Since you have limited time and altitude, you'd typically keep your flaps up initially to stretch the glide as far as possible. Once you're confident you'll make it to the runway, you can use flaps to manage your descent and landing speed. If the runway seems too far, look for other suitable landing areas, like open fields.
Your primary goal is to safely land the aircraft while managing your limited altitude and airspeed, so quick decision-making is essential. After landing, you can focus on determining what caused the engine failure.
How to extend GoPro recording time
Since I started recording my flights, the GoPro cameras consistently overheated and stopped recording. After adding heatsinks a few weeks ago, I extended the recording time by around 15 minutes.
However, it still wasn't enough to include the entire door-to-door session (i.e. start recording before the engine starts and finish when the engine stops).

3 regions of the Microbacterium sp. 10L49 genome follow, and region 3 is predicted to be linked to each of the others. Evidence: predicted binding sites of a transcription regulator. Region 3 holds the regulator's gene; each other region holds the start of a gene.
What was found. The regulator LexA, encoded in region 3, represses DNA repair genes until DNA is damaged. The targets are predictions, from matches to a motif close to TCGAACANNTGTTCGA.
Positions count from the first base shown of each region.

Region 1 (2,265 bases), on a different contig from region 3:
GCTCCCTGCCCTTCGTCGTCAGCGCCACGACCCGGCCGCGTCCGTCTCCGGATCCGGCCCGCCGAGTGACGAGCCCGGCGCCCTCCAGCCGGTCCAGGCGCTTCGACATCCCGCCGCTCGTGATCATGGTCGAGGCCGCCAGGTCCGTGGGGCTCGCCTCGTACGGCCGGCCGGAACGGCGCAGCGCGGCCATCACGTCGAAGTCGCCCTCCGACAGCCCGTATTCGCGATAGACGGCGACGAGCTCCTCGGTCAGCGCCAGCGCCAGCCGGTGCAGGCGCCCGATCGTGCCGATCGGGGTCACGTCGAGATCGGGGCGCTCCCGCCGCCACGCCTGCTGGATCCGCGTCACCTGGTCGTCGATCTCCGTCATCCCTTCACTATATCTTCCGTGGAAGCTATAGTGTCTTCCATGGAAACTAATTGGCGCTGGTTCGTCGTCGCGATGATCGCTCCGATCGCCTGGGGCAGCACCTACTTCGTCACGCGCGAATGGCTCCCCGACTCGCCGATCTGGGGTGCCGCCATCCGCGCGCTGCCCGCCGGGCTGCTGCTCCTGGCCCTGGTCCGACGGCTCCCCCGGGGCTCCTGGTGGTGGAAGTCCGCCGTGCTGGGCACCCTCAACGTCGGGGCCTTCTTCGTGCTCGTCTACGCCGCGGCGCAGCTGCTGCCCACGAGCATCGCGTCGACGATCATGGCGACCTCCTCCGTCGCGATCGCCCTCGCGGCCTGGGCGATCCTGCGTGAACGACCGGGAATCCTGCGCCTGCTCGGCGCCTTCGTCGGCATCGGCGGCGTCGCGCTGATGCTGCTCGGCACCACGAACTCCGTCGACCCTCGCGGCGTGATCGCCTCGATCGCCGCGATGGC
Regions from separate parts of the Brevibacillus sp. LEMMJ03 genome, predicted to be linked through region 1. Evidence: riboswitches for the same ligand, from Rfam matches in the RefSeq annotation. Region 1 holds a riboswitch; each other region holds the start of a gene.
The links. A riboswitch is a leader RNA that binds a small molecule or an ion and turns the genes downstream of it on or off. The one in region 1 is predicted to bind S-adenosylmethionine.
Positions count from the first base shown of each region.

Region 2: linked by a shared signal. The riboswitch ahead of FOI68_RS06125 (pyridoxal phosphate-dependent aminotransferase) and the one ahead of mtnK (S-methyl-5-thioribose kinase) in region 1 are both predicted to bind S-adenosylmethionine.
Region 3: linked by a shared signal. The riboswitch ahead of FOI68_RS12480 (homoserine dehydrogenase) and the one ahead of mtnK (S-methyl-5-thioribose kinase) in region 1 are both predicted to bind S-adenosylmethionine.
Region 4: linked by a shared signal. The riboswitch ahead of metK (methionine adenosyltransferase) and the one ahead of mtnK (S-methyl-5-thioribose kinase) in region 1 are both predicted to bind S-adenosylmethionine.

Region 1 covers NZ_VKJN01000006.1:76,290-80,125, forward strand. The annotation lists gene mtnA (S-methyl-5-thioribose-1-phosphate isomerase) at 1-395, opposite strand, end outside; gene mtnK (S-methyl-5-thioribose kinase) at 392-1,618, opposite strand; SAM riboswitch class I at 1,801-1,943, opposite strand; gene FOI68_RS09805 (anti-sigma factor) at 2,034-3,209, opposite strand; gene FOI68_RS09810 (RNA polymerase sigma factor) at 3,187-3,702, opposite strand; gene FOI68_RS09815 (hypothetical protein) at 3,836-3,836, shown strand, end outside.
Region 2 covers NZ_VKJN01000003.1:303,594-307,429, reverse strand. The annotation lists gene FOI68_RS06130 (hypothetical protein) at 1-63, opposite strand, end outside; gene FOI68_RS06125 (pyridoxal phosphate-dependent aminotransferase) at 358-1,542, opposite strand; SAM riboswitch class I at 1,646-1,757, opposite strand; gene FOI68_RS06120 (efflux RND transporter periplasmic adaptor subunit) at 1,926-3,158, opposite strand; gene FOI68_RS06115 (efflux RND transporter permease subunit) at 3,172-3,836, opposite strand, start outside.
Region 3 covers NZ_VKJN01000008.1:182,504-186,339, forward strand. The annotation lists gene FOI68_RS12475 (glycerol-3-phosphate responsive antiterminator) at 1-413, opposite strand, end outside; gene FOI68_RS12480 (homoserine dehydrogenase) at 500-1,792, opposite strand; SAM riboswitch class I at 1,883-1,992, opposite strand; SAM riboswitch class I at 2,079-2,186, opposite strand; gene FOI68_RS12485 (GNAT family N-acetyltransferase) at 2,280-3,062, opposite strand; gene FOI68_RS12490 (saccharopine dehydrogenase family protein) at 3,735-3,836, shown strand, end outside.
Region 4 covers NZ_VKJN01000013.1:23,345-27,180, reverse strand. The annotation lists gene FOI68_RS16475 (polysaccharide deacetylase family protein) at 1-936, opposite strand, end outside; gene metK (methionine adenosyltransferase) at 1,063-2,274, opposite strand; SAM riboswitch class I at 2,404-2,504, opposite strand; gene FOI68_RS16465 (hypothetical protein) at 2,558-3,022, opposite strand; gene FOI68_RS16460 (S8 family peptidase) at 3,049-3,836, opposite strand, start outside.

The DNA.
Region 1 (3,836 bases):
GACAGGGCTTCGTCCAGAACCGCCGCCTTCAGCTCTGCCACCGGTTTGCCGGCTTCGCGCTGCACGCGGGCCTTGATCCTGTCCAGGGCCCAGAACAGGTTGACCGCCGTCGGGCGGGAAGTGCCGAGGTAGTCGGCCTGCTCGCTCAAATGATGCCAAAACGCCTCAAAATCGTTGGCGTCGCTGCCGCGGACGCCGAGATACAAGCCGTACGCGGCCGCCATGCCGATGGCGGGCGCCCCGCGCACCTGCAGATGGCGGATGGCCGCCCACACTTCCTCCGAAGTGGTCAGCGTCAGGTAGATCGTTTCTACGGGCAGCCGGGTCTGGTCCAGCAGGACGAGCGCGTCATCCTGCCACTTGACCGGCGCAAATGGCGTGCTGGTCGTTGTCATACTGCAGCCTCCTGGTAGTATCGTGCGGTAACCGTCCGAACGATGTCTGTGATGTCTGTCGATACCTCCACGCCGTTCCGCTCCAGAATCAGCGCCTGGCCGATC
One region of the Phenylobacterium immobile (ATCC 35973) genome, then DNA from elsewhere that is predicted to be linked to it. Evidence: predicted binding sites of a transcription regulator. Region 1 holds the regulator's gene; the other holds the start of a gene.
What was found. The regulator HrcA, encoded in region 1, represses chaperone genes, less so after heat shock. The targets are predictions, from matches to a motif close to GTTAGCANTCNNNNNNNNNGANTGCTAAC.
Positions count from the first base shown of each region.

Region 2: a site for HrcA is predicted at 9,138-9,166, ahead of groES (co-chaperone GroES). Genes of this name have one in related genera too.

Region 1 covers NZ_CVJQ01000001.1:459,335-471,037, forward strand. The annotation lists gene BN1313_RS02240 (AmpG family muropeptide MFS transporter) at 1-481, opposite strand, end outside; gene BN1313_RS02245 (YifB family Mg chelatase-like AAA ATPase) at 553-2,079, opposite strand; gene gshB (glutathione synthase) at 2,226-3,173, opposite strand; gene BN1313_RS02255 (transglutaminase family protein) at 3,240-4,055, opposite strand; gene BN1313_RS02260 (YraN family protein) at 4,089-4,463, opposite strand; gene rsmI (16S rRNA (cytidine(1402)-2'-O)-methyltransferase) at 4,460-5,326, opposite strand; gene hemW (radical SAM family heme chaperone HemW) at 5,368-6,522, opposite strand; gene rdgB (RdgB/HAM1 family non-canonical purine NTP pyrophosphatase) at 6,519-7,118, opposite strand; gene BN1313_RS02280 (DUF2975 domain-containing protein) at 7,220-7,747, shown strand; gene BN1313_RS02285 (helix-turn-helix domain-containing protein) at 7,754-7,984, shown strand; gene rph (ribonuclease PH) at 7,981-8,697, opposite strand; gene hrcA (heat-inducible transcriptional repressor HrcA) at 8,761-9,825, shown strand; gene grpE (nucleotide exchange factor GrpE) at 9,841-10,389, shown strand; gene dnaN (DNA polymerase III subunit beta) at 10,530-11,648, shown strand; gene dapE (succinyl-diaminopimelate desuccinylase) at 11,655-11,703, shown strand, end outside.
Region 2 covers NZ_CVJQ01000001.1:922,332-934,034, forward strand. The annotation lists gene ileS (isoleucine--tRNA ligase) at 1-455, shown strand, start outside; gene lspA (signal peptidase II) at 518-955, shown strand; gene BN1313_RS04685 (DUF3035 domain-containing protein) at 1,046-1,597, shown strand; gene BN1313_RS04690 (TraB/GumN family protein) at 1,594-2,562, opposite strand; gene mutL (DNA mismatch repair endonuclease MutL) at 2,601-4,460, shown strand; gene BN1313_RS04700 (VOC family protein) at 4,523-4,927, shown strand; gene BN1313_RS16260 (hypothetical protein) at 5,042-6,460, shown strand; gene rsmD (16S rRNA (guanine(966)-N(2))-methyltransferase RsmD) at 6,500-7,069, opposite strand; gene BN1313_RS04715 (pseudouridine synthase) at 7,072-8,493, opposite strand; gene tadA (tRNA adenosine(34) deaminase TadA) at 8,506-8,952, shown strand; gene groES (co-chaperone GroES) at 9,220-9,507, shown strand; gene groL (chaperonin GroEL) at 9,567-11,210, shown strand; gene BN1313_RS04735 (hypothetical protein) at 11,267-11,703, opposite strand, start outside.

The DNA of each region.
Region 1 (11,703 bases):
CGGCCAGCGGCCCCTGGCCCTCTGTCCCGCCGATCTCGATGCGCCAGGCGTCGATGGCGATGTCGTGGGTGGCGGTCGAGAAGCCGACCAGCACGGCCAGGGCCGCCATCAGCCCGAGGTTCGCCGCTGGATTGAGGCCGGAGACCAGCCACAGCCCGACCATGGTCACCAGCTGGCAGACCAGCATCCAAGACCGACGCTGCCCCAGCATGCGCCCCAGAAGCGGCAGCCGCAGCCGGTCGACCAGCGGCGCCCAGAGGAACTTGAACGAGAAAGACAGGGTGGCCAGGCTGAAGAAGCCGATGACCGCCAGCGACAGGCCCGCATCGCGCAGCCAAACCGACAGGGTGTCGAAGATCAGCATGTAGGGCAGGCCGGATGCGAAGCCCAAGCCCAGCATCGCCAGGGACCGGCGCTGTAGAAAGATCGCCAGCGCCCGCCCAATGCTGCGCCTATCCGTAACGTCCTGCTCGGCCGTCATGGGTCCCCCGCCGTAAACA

I have finally solved this problem.
The solution is to use an external battery. This removes the internal battery, leaving the battery compartment empty. By leaving the battery door open, the airflow allows for better heat exchange between the camera and the air around it. This adds to the effect that the heatsinks already have.
To connect an external battery to the camera, I use a 2-meter USB-C cable. This is long enough to allow the battery to sit inside the rear passenger seat pouch without dragging down the camera. I replaced the regular GoPro battery door with a pass-through door. to prevent the cable from stressing the camera's USB port. This door has a notch that allows me to bind the cable to it, reducing the stress on the port. You can see this setup in the photo on the right.
I will provide more photos of this setup installed in the plane in the following log.
The weather today was excellent. Over 10 km of visibility, QNH for the first flight was 1031 and for the second, 1029. Winds were variable at 6 kt with occasional tailwind at 3 kt, with scattered clouds at 2200 feet.
Here's what BOM shows for the day:
For the 9am flight, ATIS reported this:
Runway 06, wind variable 6 kts, occasional tail wind 3kts, vis > 10 km's, Cloud Sct 2200, BKN 4400, Temp 17, QNH 1031